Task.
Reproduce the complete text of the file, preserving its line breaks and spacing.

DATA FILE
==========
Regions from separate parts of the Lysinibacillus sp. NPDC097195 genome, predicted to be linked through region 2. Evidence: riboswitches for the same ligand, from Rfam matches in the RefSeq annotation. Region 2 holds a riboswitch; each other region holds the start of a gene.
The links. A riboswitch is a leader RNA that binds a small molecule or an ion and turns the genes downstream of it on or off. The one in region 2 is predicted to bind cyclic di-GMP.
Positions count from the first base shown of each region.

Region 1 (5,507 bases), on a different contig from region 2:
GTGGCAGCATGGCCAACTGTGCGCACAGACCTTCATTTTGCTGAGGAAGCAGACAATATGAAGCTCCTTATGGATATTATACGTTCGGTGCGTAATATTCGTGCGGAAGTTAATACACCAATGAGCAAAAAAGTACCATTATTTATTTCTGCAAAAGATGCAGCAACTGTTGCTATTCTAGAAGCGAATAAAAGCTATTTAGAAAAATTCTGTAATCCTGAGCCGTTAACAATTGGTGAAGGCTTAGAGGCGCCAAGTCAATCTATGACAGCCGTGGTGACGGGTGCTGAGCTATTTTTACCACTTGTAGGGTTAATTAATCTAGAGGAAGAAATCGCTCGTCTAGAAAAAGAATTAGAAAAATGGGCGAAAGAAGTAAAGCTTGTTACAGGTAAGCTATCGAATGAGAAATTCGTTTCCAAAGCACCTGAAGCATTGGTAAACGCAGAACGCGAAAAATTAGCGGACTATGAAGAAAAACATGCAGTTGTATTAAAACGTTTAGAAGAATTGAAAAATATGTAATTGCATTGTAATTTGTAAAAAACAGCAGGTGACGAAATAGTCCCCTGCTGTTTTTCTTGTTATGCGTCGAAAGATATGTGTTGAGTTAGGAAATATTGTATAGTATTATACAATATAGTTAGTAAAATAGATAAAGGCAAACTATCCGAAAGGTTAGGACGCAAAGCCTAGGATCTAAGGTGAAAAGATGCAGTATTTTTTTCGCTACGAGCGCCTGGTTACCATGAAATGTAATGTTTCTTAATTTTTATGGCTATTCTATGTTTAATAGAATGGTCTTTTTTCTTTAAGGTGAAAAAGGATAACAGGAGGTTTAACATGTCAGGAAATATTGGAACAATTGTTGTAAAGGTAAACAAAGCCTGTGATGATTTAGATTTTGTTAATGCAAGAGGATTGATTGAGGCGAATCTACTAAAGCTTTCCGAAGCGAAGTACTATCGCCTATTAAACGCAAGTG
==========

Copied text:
Regions from separate parts of the Lysinibacillus sp. NPDC097195 genome, predicted to be linked through region 2. Evidence: riboswitches for the same ligand, from Rfam matches in the RefSeq annotation. Region 2 holds a riboswitch; each other region holds the start of a gene.
The links. A riboswitch is a leader RNA that binds a small molecule or an ion and turns the genes downstream of it on or off. The one in region 2 is predicted to bind cyclic di-GMP.
Positions count from the first base shown of each region.

Region 1 (5,507 bases), on a different contig from region 2:
GTGGCAGCATGGCCAACTGTGCGCACAGACCTTCATTTTGCTGAGGAAGCAGACAATATGAAGCTCCTTATGGATATTATACGTTCGGTGCGTAATATTCGTGCGGAAGTTAATACACCAATGAGCAAAAAAGTACCATTATTTATTTCTGCAAAAGATGCAGCAACTGTTGCTATTCTAGAAGCGAATAAAAGCTATTTAGAAAAATTCTGTAATCCTGAGCCGTTAACAATTGGTGAAGGCTTAGAGGCGCCAAGTCAATCTATGACAGCCGTGGTGACGGGTGCTGAGCTATTTTTACCACTTGTAGGGTTAATTAATCTAGAGGAAGAAATCGCTCGTCTAGAAAAAGAATTAGAAAAATGGGCGAAAGAAGTAAAGCTTGTTACAGGTAAGCTATCGAATGAGAAATTCGTTTCCAAAGCACCTGAAGCATTGGTAAACGCAGAACGCGAAAAATTAGCGGACTATGAAGAAAAACATGCAGTTGTATTAAAACGTTTAGAAGAATTGAAAAATATGTAATTGCATTGTAATTTGTAAAAAACAGCAGGTGACGAAATAGTCCCCTGCTGTTTTTCTTGTTATGCGTCGAAAGATATGTGTTGAGTTAGGAAATATTGTATAGTATTATACAATATAGTTAGTAAAATAGATAAAGGCAAACTATCCGAAAGGTTAGGACGCAAAGCCTAGGATCTAAGGTGAAAAGATGCAGTATTTTTTTCGCTACGAGCGCCTGGTTACCATGAAATGTAATGTTTCTTAATTTTTATGGCTATTCTATGTTTAATAGAATGGTCTTTTTTCTTTAAGGTGAAAAAGGATAACAGGAGGTTTAACATGTCAGGAAATATTGGAACAATTGTTGTAAAGGTAAACAAAGCCTGTGATGATTTAGATTTTGTTAATGCAAGAGGATTGATTGAGGCGAATCTACTAAAGCTTTCCGAAGCGAAGTACTATCGCCTATTAAACGCAAGTG